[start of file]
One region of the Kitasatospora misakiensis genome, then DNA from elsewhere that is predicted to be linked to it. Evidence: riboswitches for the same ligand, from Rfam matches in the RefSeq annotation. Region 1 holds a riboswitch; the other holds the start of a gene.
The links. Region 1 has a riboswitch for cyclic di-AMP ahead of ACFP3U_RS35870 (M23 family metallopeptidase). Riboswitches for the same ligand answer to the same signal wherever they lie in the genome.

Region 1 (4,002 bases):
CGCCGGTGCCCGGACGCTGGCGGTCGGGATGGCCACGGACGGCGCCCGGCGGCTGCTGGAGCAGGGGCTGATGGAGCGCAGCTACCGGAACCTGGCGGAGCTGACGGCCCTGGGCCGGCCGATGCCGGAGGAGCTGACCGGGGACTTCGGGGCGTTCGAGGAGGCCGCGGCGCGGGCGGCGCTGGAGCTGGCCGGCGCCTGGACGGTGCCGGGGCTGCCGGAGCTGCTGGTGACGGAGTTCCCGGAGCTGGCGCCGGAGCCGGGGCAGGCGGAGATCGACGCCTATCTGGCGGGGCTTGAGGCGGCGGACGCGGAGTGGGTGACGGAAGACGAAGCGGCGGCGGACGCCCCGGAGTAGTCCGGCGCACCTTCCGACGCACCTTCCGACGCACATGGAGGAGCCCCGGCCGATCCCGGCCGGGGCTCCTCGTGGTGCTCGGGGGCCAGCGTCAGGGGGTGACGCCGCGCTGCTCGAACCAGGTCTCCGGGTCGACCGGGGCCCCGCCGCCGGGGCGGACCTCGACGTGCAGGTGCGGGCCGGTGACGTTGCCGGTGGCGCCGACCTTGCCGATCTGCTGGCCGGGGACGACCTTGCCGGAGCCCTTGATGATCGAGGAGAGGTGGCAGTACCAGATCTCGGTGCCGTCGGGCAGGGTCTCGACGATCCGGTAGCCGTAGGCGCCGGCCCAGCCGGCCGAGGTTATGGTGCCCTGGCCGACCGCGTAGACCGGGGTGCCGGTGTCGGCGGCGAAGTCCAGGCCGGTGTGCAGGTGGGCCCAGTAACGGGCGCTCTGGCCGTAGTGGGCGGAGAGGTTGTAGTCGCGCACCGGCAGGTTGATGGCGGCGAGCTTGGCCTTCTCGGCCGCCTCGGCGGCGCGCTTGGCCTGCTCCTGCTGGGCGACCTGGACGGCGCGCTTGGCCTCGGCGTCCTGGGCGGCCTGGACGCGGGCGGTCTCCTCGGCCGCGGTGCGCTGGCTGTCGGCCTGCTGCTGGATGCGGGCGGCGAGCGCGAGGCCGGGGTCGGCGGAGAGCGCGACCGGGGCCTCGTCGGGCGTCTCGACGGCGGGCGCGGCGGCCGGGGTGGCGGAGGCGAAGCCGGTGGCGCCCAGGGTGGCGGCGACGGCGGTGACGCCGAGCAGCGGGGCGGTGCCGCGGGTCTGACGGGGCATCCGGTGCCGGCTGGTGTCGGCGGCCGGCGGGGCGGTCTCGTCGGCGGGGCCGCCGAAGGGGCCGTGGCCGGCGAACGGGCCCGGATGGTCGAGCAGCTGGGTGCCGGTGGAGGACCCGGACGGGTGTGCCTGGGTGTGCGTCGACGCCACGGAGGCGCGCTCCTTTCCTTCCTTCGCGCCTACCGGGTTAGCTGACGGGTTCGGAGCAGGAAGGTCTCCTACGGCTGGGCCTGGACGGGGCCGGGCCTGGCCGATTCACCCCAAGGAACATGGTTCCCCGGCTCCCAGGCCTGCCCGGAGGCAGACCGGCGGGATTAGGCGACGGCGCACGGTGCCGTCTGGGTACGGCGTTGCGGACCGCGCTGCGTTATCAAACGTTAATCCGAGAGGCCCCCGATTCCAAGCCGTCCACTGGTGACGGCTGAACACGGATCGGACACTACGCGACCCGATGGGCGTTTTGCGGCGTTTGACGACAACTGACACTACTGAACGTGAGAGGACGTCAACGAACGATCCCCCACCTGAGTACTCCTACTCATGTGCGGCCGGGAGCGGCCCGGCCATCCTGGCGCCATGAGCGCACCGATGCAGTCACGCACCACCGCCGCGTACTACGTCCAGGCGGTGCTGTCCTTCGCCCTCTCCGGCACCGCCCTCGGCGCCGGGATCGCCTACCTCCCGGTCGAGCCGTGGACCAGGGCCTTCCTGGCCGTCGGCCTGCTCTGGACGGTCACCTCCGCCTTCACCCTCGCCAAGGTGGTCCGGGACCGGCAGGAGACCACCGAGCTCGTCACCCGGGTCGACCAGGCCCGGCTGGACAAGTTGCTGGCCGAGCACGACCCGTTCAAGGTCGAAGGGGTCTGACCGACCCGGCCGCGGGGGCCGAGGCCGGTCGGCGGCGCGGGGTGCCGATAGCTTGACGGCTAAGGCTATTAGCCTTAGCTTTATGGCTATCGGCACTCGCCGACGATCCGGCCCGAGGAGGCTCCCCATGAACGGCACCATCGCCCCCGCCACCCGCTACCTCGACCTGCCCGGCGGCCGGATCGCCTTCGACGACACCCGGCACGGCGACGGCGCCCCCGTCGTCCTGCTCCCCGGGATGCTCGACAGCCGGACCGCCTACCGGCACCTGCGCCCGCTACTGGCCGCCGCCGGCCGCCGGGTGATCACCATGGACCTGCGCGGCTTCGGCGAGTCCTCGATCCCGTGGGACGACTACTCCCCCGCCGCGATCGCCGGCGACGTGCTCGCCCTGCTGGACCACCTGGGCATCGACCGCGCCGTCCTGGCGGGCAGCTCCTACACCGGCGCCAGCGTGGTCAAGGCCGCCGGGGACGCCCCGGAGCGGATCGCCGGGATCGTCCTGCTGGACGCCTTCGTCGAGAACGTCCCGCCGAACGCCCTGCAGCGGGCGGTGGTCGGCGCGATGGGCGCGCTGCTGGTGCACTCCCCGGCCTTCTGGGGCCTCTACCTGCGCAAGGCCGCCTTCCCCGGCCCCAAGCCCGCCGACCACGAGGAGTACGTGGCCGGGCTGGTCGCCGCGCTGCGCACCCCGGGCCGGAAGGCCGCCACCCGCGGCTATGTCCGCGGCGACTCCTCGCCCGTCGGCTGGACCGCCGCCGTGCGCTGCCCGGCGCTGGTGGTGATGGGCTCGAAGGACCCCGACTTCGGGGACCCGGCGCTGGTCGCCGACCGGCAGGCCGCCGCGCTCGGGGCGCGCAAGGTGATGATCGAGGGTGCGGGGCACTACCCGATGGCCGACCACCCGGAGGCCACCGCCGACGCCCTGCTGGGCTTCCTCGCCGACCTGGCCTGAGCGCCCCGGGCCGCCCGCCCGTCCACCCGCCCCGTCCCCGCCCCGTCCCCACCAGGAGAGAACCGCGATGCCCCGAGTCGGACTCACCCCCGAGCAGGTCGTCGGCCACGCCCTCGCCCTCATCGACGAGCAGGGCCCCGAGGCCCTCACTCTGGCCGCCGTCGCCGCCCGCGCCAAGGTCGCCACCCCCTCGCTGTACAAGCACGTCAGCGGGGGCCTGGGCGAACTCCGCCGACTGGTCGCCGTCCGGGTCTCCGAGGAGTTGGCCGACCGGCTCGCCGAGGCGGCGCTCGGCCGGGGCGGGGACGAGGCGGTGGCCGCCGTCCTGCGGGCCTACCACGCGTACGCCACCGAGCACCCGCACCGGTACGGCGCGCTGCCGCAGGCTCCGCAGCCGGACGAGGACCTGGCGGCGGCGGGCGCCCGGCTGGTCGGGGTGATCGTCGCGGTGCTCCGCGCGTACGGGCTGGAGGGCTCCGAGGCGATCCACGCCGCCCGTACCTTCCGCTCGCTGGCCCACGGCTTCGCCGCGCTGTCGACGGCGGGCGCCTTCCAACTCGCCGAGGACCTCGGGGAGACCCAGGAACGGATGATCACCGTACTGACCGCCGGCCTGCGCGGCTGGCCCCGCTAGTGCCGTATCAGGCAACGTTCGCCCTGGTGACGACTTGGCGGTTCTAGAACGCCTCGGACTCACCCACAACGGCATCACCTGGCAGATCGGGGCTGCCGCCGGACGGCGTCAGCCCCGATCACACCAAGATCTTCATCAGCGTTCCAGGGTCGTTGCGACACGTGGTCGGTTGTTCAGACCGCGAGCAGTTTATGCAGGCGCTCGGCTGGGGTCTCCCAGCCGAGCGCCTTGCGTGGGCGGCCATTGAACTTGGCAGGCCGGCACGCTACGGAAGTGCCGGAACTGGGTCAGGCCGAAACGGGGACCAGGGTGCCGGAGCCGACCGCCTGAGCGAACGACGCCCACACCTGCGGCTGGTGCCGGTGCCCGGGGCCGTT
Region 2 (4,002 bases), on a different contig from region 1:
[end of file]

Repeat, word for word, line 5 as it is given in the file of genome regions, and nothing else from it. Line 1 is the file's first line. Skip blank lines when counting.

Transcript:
Region 2 (4,002 bases), on a different contig from region 1: